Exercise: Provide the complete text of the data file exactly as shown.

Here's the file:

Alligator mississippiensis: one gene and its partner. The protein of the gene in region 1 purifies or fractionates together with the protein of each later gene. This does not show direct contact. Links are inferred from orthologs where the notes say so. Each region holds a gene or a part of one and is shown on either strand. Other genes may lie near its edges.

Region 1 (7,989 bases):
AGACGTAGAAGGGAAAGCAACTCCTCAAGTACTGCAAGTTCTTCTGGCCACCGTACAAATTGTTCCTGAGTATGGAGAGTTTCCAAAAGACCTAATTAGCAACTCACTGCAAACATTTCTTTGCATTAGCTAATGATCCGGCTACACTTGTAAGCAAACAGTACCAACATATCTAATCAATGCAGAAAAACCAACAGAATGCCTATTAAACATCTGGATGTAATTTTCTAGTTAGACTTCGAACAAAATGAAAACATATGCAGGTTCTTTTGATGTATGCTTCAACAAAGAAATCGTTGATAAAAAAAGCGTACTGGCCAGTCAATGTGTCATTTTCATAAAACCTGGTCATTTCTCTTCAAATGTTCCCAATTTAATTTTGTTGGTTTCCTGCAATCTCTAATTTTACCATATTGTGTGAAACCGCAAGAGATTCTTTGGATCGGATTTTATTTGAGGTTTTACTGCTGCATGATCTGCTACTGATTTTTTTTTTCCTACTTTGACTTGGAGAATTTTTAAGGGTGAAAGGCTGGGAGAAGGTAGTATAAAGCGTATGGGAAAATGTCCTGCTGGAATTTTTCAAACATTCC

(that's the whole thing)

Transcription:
Alligator mississippiensis: one gene and its partner. The protein of the gene in region 1 purifies or fractionates together with the protein of each later gene. This does not show direct contact. Links are inferred from orthologs where the notes say so. Each region holds a gene or a part of one and is shown on either strand. Other genes may lie near its edges.

Region 1 (7,989 bases):
AGACGTAGAAGGGAAAGCAACTCCTCAAGTACTGCAAGTTCTTCTGGCCACCGTACAAATTGTTCCTGAGTATGGAGAGTTTCCAAAAGACCTAATTAGCAACTCACTGCAAACATTTCTTTGCATTAGCTAATGATCCGGCTACACTTGTAAGCAAACAGTACCAACATATCTAATCAATGCAGAAAAACCAACAGAATGCCTATTAAACATCTGGATGTAATTTTCTAGTTAGACTTCGAACAAAATGAAAACATATGCAGGTTCTTTTGATGTATGCTTCAACAAAGAAATCGTTGATAAAAAAAGCGTACTGGCCAGTCAATGTGTCATTTTCATAAAACCTGGTCATTTCTCTTCAAATGTTCCCAATTTAATTTTGTTGGTTTCCTGCAATCTCTAATTTTACCATATTGTGTGAAACCGCAAGAGATTCTTTGGATCGGATTTTATTTGAGGTTTTACTGCTGCATGATCTGCTACTGATTTTTTTTTTCCTACTTTGACTTGGAGAATTTTTAAGGGTGAAAGGCTGGGAGAAGGTAGTATAAAGCGTATGGGAAAATGTCCTGCTGGAATTTTTCAAACATTCC